Shark fishing highlights season
What is all of the hype about shark fishing on the north end of Anna Maria Island?
Bean Point and the vicinity around the Rod & Reel Pier has always been a hot spot for anglers to hook up with sharks of all species and sizes. Long before any of the fishing piers were built, Bean Point was known for being “sharky,” and I’m sure if the piers were gone tomorrow, it would be an area where sharks gather. It’s the southern-most entrance to Tampa Bay, which is known as one of the largest shark breeding areas in the world. Also, every species of fish (shark food) that enters or leaves Tampa Bay must pass by either Bean Point or Egmont Key to the north.
This naturally results in the area being a mecca for sharks and the anglers that hunt them.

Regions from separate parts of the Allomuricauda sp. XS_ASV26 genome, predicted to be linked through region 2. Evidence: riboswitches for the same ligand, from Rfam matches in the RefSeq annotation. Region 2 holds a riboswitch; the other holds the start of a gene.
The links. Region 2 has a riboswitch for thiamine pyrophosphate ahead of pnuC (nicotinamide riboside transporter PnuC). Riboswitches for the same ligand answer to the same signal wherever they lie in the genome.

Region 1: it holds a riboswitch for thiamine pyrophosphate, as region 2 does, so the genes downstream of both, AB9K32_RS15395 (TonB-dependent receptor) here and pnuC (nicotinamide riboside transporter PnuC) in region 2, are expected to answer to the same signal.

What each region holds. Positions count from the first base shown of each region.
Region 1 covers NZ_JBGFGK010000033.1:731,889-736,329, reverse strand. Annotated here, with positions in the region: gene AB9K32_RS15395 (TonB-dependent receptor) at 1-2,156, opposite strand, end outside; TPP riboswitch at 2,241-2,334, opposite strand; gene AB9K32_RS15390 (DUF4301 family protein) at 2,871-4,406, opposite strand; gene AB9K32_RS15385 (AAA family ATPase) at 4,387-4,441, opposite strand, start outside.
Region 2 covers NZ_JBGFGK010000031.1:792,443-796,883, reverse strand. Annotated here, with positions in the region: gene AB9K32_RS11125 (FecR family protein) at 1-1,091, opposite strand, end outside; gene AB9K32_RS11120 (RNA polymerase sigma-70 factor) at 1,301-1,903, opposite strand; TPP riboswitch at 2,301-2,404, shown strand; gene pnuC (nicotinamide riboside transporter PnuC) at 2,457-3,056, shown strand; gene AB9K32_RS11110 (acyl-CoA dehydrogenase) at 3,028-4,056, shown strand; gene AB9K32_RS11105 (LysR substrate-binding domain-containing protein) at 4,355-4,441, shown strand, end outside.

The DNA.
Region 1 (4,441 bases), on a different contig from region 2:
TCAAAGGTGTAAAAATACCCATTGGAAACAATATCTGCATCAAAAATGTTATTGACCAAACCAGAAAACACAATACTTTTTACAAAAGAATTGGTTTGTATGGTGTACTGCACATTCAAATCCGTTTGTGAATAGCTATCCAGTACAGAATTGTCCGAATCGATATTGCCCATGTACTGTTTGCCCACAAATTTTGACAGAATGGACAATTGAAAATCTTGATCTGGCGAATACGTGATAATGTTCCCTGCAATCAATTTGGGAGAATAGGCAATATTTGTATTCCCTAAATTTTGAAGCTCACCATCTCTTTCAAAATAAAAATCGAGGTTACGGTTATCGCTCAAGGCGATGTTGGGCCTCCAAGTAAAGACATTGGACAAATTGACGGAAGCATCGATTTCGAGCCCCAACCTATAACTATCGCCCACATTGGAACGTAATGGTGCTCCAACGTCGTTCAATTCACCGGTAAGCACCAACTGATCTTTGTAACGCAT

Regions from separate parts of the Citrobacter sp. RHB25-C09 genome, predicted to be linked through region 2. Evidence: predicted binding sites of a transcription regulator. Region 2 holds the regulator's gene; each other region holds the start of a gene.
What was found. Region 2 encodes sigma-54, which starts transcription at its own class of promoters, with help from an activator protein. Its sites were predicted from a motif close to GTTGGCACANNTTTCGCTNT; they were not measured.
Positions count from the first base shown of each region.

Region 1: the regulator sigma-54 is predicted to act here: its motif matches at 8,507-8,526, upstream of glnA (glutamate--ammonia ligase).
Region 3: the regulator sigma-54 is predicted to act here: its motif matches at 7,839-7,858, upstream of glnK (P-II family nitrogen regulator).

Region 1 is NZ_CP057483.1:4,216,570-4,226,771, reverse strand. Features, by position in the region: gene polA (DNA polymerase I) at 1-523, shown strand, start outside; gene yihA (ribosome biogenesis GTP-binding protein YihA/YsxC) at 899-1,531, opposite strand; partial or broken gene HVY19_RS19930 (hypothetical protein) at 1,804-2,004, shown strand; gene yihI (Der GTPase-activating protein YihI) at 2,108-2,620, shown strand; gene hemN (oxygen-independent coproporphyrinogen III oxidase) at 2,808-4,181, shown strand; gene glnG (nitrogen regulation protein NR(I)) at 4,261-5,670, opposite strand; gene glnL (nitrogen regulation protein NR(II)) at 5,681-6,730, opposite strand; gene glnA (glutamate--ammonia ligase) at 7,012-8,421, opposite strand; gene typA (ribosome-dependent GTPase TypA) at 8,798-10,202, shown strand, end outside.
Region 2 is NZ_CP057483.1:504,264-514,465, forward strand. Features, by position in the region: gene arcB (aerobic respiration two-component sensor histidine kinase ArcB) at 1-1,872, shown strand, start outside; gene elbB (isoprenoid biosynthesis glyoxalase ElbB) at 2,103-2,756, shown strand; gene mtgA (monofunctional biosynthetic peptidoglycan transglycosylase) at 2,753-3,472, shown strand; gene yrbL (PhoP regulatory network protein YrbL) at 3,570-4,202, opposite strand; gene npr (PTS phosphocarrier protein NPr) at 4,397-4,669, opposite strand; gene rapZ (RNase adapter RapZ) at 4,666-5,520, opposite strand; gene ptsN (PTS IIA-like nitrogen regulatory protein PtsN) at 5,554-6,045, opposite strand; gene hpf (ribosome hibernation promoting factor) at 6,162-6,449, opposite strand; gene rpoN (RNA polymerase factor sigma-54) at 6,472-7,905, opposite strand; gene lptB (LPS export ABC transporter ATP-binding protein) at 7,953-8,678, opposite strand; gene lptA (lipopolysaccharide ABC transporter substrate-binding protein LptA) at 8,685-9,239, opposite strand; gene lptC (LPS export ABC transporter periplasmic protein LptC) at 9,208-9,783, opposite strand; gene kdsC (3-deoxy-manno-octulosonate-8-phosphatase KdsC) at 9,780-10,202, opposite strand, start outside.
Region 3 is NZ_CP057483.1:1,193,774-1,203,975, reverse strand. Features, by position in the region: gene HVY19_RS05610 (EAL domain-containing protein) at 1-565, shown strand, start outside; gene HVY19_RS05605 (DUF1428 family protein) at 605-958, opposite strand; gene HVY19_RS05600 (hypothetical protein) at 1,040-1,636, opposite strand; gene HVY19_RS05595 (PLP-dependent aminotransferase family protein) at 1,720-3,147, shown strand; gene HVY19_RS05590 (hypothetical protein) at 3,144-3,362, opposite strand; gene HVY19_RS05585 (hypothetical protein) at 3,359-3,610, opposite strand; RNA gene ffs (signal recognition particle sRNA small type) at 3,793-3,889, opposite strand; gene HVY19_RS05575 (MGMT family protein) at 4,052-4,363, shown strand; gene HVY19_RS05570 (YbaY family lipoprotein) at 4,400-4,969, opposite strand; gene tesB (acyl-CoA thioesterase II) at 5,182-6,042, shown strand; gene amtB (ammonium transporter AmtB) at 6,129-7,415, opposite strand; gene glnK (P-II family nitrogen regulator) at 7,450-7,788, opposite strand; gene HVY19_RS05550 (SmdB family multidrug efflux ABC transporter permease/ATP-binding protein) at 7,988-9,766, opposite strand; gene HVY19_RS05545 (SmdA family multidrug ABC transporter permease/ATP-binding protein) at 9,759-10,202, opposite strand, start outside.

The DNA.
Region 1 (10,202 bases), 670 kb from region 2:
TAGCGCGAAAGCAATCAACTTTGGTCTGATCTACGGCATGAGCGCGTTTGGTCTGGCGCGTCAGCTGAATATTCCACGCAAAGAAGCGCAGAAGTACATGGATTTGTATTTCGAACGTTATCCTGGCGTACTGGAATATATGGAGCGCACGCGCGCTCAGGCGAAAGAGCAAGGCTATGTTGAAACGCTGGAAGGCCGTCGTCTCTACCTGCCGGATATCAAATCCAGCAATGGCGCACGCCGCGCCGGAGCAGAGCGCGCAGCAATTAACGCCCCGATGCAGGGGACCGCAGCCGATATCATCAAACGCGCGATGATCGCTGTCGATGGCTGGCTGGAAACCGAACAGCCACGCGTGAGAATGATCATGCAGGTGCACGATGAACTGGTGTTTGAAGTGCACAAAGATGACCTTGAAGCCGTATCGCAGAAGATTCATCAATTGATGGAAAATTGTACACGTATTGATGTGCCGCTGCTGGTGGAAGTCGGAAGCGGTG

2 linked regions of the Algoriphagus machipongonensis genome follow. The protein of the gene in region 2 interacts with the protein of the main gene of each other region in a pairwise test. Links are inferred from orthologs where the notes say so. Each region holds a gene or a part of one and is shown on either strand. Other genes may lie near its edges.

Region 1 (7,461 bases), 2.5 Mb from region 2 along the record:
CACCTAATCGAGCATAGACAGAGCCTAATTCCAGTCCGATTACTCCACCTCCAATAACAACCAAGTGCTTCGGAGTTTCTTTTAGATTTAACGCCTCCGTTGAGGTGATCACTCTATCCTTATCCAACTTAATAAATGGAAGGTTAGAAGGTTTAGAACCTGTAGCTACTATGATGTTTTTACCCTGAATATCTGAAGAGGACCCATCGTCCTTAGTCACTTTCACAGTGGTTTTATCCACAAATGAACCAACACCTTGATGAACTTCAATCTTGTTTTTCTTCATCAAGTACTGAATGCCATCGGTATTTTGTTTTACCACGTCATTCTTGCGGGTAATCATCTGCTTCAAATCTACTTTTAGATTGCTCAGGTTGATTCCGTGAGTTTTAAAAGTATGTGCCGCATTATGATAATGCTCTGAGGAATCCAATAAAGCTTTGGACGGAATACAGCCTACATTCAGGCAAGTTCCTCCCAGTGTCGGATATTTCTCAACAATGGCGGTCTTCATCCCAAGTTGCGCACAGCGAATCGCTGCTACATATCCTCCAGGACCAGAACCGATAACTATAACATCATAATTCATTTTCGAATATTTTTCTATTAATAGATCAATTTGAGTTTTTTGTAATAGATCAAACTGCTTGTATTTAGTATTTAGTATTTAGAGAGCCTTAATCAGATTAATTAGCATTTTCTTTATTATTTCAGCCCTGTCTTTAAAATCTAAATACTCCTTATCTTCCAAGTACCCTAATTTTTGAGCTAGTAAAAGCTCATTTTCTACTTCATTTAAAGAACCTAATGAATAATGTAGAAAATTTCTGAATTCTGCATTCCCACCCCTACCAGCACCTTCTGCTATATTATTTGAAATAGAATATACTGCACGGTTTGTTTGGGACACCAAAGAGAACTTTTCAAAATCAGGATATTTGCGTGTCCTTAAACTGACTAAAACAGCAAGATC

When sharks are feeding, they follow the fish, not people. Not that I would dive into a school of mackerel being chased by sharks, but you catch my drift. We’re not included in their diet. They eat fish.
As for this business of trying to ban shark fishing from the beaches on Bean Point, I think we need to take a careful, logical view of what’s happening. We know the sharks are there. That’s their home.
Chumming for them may attract them to the bait, but it won’t get them whipped into a frenzy to the point where they seek out people to bite. Save that nonsense for the movies.
Even Dr. Bob Hueter, director of the Mote Marine Center for Shark Research, says, “There is no evidence that chumming leads to shark attacks on people. It just attracts them to a particular area, which in Florida waters sharks are everywhere already.”
So what solutions are there to the perceived problem with shark fishing around Bean Point? Maybe we should have a town meeting and hire Quint from “Jaws” to come and kill all the sharks. Yeah, right.